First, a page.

destitute of smoke; leave it there for two minutes, and it will have contracted all the smell of the meat and the soup. If you wish to roast a piece of meat on the spit, you must put it into the water till it boils, and after having skimmed it, throw a burning coal into the water, boiled as before — at the end of two minutes, take out the meat, and having wiped it well in order to dry it, put it on the spit.
WHEN meat has become tainted, after having been pickled, or salted down, the following process, it is said will cure it: Take a sufficient quantity of charcoal, and after taking out the meat, and throwing away the offensive pickle repack it in the barrel, lay pieces of charcoal between the pieces of meat, and making a new pickle, and adding a little salt petre. In about five or six days the meat will become as sweet as it was when first packed.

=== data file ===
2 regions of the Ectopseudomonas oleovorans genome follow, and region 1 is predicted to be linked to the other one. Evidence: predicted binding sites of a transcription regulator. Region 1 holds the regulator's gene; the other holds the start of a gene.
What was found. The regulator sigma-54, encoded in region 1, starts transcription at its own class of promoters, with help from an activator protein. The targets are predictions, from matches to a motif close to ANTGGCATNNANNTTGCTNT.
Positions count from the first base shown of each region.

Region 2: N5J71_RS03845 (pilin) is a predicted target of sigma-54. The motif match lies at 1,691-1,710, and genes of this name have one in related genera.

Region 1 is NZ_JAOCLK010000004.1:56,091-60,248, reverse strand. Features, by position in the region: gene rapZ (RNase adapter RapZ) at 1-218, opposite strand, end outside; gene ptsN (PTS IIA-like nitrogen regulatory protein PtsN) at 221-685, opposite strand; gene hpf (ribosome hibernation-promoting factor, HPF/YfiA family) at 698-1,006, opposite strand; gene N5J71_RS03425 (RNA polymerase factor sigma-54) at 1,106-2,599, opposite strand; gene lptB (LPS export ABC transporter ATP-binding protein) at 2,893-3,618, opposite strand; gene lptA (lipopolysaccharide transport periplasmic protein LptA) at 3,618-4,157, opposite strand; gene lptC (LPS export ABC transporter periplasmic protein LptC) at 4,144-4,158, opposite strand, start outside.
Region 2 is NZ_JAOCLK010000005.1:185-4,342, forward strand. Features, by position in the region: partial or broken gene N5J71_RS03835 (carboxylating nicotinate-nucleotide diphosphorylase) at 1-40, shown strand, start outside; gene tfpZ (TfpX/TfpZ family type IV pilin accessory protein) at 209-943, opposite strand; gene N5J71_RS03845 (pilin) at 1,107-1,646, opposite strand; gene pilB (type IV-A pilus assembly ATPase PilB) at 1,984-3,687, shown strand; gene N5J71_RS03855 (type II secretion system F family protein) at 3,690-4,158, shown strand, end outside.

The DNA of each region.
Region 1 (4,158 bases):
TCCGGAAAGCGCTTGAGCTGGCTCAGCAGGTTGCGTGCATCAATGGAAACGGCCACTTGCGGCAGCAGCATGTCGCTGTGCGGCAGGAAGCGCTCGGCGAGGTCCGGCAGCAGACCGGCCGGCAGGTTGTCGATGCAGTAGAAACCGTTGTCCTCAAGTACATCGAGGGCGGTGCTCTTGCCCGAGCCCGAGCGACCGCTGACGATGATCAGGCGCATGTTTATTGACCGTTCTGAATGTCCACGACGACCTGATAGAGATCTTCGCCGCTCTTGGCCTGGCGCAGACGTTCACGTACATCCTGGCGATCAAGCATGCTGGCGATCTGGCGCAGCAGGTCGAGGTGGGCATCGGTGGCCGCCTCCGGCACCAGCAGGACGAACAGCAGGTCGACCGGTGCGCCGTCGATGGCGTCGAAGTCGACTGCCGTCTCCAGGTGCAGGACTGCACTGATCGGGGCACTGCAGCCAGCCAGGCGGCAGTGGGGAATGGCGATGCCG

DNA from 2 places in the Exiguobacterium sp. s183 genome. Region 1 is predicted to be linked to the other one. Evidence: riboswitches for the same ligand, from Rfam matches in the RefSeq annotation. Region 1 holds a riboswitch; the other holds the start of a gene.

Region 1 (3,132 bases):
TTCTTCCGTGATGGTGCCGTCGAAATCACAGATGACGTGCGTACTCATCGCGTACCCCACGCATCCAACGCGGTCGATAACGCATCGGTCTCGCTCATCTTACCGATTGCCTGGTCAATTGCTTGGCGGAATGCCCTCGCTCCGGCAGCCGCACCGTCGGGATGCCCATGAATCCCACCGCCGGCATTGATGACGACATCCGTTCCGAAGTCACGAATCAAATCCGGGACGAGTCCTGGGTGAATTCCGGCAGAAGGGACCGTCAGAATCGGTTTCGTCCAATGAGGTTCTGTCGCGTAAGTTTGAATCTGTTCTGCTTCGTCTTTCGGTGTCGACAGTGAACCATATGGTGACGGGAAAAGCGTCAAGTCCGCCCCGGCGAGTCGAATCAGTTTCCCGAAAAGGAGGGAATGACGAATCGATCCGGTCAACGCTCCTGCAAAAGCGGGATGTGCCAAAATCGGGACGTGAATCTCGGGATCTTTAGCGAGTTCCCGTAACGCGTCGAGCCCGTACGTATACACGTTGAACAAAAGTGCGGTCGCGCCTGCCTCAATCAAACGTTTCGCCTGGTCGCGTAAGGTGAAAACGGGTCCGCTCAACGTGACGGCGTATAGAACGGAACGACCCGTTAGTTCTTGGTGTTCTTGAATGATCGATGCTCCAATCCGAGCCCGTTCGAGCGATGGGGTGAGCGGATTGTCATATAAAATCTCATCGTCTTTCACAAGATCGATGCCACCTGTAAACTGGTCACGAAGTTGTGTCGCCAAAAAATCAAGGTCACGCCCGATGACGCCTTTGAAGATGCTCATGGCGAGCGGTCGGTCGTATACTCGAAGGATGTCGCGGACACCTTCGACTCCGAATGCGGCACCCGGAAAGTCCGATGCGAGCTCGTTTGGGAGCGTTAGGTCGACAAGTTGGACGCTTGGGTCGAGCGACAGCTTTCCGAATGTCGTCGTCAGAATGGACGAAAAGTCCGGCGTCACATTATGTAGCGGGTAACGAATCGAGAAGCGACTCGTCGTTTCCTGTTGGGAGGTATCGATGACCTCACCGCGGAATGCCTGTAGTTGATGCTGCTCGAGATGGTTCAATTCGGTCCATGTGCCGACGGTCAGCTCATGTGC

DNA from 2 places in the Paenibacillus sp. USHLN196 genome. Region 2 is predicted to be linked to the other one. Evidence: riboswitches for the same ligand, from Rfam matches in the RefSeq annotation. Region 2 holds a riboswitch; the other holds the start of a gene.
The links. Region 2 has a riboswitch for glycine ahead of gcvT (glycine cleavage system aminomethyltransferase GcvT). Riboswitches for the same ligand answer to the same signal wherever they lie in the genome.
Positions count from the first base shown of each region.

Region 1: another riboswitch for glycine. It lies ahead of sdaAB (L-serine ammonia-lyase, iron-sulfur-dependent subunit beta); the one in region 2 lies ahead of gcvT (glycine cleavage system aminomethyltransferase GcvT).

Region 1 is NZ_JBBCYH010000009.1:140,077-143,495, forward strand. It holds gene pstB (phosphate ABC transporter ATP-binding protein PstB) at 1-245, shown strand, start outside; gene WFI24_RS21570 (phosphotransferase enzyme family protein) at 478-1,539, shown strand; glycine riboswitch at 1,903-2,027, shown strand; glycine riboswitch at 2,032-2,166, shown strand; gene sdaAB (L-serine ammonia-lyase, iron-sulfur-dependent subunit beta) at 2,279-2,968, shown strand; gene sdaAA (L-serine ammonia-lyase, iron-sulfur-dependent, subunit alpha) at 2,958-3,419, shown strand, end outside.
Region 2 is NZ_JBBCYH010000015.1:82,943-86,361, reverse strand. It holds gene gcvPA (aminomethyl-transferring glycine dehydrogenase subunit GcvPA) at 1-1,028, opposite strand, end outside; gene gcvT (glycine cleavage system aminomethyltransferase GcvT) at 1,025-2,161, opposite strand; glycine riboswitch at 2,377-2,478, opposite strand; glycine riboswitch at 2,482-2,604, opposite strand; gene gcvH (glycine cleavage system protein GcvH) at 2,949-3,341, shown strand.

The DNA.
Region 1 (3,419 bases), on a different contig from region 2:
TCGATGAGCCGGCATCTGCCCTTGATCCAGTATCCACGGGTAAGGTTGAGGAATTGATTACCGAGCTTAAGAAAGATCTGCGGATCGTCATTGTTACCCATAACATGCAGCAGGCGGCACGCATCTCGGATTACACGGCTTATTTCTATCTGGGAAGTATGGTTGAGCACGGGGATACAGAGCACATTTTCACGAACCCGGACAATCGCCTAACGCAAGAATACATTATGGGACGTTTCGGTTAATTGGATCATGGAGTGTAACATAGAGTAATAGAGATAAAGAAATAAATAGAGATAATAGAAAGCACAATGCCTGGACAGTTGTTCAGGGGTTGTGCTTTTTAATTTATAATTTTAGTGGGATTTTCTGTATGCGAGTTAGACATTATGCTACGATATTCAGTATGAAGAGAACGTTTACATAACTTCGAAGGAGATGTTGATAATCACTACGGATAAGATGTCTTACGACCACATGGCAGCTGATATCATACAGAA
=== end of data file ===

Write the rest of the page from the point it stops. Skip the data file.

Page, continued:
On keeping meat.
THERE are two points to be considered with respect to meat. The longer it is kept without salt, the tenderer it becomes. If it receive salt in this state it will become correspondingly tender, and the smaller the quantity of salt, used in its preservation, the looser, sweeter and more palatable will be the meat.
Beef. Let it lie in a cool place, without freezing, about a week; use eight ounces pulverized salt petre, and six quarts of fine salt to a barrel — put water to these in a convenient vessel; roll the pieces of beef separately in this; pack them in the cask lightly; and in two or three days fill it up with water You need not be alarmed if it become a little slippery in the spring, provided it is not tainted. The plate pieces of